*205 The implication is plain that when said facts [that the accused and any other person or persons are probably guilty of the offense] appear to the magistrate his duty is to issue the proper warrant. Certainly where he issues a warrant he cannot continue a hearing as an aid to the district attorney in preparing the prosecution.

Washington, 83 Wis. 2d at 824, 266 N.W.2d at 605, quoting with approval State ex rel. Kowalski v. District Court, 254 Wis. 363, 375, 36 N.W.2d 419, 426 (1949) (Hughes, J., dissenting) (emphasis supplied).

[9]

Although the supreme court expressly held in Washington that the John Doe is not to be used as a discovery tool to aid the prosecution after a complaint has been issued, no reported Wisconsin cases have established when such an abuse can be said to occur, or what its remedy should be. A similar rule against using a proceeding to assist the government in preparing a pending prosecution applies to federal grand juries. United States v. Gibbons, 607 F.2d 1320, 1328 (10th Cir. 1979); United States v. Doss, 545 F.2d 548, 552 (6th Cir. 1976). We have noted that a John Doe investigation "functions as a one-man grand jury . . . ." In re Wis. Family Counseling Services v. State, 95 Wis. 2d 670, 676, 291 N.W.2d 631, 635 (Ct. App. 1980). We therefore consider cases applying the rule in the context of the federal grand jury to be instructive in resolving this issue.

Federal courts have held that a grand jury may inquire into matters which are the subject of a pending prosecution so long as that is not the dominant or primary purpose of the inquiry.

[I]t is improper to use the grand jury for the primary purpose of strengthening the Government's case on a pending indictment or as a substitute for discovery, although this may be an incidental benefit. However, where there is another legitimate purpose behind the *206 grand jury investigation, the proceeding would not be improper merely because the Government may derive an incidental benefit.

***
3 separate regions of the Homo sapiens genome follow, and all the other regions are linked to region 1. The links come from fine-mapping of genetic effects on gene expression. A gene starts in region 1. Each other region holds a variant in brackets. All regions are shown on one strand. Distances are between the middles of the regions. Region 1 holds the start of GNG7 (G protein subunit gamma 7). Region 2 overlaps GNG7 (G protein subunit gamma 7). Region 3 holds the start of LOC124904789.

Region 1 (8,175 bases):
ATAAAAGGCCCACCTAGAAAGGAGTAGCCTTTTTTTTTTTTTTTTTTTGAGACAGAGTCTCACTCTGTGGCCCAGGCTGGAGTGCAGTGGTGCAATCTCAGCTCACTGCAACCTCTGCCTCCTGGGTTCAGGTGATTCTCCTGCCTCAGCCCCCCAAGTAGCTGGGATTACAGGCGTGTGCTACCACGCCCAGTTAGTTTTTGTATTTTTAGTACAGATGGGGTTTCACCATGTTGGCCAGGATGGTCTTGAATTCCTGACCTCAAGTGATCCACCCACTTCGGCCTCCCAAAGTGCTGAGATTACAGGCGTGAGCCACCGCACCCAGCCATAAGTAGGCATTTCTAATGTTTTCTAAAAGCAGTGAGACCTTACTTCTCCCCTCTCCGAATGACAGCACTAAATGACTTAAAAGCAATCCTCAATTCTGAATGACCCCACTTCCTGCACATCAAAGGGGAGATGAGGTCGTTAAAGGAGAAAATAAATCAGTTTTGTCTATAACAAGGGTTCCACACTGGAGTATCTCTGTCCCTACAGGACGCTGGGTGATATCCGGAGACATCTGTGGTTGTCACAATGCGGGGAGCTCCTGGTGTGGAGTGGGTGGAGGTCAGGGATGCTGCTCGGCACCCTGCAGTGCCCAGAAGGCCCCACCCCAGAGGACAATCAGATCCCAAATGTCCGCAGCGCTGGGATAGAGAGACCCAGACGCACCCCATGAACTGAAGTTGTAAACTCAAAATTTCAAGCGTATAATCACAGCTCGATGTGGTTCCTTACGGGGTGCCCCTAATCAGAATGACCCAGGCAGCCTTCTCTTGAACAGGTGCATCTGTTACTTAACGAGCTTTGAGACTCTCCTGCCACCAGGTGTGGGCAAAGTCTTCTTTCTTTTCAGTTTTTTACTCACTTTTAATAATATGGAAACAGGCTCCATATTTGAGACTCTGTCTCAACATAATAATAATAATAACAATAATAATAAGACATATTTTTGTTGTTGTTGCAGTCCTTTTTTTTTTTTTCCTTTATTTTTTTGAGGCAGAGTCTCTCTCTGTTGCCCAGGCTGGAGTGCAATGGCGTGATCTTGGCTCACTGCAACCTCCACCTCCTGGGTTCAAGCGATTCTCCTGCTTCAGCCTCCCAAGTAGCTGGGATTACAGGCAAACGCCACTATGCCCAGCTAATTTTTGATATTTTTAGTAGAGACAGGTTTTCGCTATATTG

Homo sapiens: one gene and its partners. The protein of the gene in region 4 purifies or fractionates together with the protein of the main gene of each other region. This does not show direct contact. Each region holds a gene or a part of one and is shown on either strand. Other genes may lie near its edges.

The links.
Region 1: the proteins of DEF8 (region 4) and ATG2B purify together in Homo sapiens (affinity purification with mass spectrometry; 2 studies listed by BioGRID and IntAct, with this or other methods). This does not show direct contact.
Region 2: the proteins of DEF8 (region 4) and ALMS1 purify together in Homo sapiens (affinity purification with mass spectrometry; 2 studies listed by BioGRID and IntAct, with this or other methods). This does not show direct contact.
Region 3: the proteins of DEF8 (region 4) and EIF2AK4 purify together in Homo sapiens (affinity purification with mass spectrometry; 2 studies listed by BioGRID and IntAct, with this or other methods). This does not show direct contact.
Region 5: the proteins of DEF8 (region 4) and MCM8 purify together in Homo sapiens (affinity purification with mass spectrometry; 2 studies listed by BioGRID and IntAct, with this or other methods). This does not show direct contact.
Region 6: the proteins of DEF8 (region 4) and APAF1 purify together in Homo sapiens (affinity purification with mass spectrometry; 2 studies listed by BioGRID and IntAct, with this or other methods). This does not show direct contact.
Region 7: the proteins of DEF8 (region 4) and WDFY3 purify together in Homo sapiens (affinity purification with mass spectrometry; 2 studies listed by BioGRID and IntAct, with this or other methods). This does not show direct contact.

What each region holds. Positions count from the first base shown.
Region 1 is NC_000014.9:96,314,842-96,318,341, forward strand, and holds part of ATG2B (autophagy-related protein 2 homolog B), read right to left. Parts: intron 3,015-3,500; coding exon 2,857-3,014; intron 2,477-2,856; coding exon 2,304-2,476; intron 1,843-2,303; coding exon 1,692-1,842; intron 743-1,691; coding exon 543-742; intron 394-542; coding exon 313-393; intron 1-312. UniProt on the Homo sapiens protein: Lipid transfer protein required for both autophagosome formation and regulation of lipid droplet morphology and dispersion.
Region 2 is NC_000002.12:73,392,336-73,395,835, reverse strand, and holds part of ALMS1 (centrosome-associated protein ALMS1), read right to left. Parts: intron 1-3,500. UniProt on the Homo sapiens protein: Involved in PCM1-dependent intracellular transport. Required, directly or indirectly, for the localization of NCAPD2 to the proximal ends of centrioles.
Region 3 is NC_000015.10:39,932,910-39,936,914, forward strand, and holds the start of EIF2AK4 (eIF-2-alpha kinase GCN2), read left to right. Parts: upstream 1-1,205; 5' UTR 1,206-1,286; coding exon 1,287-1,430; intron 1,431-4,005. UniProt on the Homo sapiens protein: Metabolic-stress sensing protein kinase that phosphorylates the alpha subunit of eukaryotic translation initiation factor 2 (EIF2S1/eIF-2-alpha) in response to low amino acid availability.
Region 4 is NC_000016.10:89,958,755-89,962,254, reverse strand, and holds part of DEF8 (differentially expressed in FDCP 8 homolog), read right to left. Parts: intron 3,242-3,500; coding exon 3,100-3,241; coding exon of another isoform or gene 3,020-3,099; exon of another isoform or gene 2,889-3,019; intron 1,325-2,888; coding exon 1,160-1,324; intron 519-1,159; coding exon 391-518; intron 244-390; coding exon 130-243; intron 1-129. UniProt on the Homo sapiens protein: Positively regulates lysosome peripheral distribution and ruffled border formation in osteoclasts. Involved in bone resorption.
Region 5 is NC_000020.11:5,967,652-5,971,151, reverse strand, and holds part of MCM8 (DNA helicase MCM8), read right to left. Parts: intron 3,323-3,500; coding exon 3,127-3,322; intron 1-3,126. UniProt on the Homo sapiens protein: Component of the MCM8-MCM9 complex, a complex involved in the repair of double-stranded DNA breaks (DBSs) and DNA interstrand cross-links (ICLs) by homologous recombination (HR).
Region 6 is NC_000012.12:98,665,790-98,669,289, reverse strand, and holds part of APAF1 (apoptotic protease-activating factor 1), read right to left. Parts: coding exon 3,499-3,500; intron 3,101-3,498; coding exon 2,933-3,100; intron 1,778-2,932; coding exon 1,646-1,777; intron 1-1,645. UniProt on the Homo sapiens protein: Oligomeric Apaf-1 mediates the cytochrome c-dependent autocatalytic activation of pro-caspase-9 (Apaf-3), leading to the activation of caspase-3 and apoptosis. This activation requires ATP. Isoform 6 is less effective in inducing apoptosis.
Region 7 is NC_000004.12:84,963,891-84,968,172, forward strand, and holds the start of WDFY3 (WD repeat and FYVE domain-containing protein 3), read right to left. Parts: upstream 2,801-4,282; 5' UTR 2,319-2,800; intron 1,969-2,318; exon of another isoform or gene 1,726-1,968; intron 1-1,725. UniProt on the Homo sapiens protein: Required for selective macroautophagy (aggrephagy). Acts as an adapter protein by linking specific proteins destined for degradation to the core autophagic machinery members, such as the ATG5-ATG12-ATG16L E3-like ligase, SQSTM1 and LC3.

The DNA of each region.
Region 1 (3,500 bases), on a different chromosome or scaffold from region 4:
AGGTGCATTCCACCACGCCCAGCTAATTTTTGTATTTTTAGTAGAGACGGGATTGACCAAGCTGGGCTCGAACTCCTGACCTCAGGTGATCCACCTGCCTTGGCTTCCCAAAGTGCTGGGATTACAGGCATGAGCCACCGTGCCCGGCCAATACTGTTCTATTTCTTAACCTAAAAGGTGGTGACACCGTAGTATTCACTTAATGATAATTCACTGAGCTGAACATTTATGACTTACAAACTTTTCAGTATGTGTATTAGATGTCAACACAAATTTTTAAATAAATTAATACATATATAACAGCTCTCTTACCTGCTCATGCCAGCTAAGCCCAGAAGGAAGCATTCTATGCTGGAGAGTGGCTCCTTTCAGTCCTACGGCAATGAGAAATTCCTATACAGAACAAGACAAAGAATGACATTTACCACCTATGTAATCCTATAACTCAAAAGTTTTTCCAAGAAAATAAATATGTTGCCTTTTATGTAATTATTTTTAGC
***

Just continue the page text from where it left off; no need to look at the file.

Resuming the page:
Gibbons, 607 F.2d at 1328 (citations omitted). See also United States v. Woods, 544 F.2d 242, 250 (6th Cir. 1976), cert. denied, 430 U.S. 969 (1977); United States v. Sellaro, 514 F.2d 114, 122 (8th Cir. 1973), cert denied 421 U.S. 1013 (1975); 8 Moore's Federal Practice ¶ 6.04 [5] at 6-86 (1981).

[10]

A writ of prohibition may issue to prevent the John Doe investigation from exceeding its lawful scope. State ex rel. Niedziejko v. Coffey, 22 Wis. 2d 392, 402, 126 N.W.2d 96, 101 (1964). If no such writ is issued and testimony is received for the dominant purpose of gathering evidence for use in a pending prosecution, "the only effective remedy is to prohibit the government from profiting in any way from the calling of [the witness] before the grand jury." United States v. Kovaleski, 406 F. Supp. 267, 271 (E.D. Mich. 1976). Suppression of the witness' testimony and its fruits is therefore an appropriate remedy.

[11]

We need not decide if the primary or dominant purpose of calling Garrott as a witness at the John Doe was to gather evidence to assist in the prosecution of defendant's pending murder prosecution. If that were the case, suppression of Garrott's testimony as it related to Berge's death would have been the appropriate remedy. The exclusion of that testimony was apparently voluntarily undertaken by the state. Garrott's testimony on direct examination at trial referred only to his discussion with defendant regarding her plot to kill Davies with botulism. Garrott was asked a few questions about Berge on cross-examination and those questions were to some extent followed *207 up on redirect, but Garrott at no time testified about defendant's discovery of Berge's body in her apartment or the events which followed. We conclude that the state's voluntary exclusion of this evidence provided the same remedy to which defendant would have been entitled had she established that the John Doe investigation was abused. We accordingly hold she has shown no prejudice from the alleged abuse and no reversible error occurred.[7]